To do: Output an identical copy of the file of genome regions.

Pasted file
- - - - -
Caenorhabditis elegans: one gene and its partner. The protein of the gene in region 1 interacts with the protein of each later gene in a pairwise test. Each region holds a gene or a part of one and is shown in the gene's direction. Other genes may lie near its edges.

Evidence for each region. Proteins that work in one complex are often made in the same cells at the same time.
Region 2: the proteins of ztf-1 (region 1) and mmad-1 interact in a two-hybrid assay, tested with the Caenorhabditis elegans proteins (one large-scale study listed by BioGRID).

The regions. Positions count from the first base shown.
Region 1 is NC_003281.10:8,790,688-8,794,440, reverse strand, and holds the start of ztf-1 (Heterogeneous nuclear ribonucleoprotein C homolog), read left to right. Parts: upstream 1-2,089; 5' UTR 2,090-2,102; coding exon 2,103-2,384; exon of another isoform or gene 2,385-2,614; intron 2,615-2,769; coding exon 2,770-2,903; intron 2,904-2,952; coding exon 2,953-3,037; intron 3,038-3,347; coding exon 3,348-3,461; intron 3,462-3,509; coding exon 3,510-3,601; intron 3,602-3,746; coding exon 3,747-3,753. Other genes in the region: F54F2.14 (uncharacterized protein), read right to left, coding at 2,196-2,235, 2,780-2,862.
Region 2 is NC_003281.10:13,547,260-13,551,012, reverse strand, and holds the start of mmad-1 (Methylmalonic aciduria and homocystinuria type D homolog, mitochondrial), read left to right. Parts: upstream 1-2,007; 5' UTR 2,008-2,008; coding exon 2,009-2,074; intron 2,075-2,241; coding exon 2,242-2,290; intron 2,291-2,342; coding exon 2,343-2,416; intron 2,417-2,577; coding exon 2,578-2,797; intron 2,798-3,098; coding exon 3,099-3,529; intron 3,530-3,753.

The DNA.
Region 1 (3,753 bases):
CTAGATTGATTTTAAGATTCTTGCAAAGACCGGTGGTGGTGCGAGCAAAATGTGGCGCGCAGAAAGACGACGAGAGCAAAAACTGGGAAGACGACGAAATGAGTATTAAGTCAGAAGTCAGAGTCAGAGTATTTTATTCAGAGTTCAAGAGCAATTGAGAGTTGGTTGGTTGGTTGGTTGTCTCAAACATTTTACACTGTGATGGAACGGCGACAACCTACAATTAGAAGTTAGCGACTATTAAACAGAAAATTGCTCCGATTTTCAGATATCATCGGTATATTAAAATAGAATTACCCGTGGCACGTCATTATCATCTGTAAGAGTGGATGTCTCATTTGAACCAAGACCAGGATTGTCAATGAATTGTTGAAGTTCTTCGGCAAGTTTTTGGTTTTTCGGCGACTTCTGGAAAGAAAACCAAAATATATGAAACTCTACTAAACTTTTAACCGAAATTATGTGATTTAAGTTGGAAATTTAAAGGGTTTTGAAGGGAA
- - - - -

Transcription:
Caenorhabditis elegans: one gene and its partner. The protein of the gene in region 1 interacts with the protein of each later gene in a pairwise test. Each region holds a gene or a part of one and is shown in the gene's direction. Other genes may lie near its edges.

Evidence for each region. Proteins that work in one complex are often made in the same cells at the same time.
Region 2: the proteins of ztf-1 (region 1) and mmad-1 interact in a two-hybrid assay, tested with the Caenorhabditis elegans proteins (one large-scale study listed by BioGRID).

The regions. Positions count from the first base shown.
Region 1 is NC_003281.10:8,790,688-8,794,440, reverse strand, and holds the start of ztf-1 (Heterogeneous nuclear ribonucleoprotein C homolog), read left to right. Parts: upstream 1-2,089; 5' UTR 2,090-2,102; coding exon 2,103-2,384; exon of another isoform or gene 2,385-2,614; intron 2,615-2,769; coding exon 2,770-2,903; intron 2,904-2,952; coding exon 2,953-3,037; intron 3,038-3,347; coding exon 3,348-3,461; intron 3,462-3,509; coding exon 3,510-3,601; intron 3,602-3,746; coding exon 3,747-3,753. Other genes in the region: F54F2.14 (uncharacterized protein), read right to left, coding at 2,196-2,235, 2,780-2,862.
Region 2 is NC_003281.10:13,547,260-13,551,012, reverse strand, and holds the start of mmad-1 (Methylmalonic aciduria and homocystinuria type D homolog, mitochondrial), read left to right. Parts: upstream 1-2,007; 5' UTR 2,008-2,008; coding exon 2,009-2,074; intron 2,075-2,241; coding exon 2,242-2,290; intron 2,291-2,342; coding exon 2,343-2,416; intron 2,417-2,577; coding exon 2,578-2,797; intron 2,798-3,098; coding exon 3,099-3,529; intron 3,530-3,753.

The DNA.
Region 1 (3,753 bases):
CTAGATTGATTTTAAGATTCTTGCAAAGACCGGTGGTGGTGCGAGCAAAATGTGGCGCGCAGAAAGACGACGAGAGCAAAAACTGGGAAGACGACGAAATGAGTATTAAGTCAGAAGTCAGAGTCAGAGTATTTTATTCAGAGTTCAAGAGCAATTGAGAGTTGGTTGGTTGGTTGGTTGTCTCAAACATTTTACACTGTGATGGAACGGCGACAACCTACAATTAGAAGTTAGCGACTATTAAACAGAAAATTGCTCCGATTTTCAGATATCATCGGTATATTAAAATAGAATTACCCGTGGCACGTCATTATCATCTGTAAGAGTGGATGTCTCATTTGAACCAAGACCAGGATTGTCAATGAATTGTTGAAGTTCTTCGGCAAGTTTTTGGTTTTTCGGCGACTTCTGGAAAGAAAACCAAAATATATGAAACTCTACTAAACTTTTAACCGAAATTATGTGATTTAAGTTGGAAATTTAAAGGGTTTTGAAGGGAA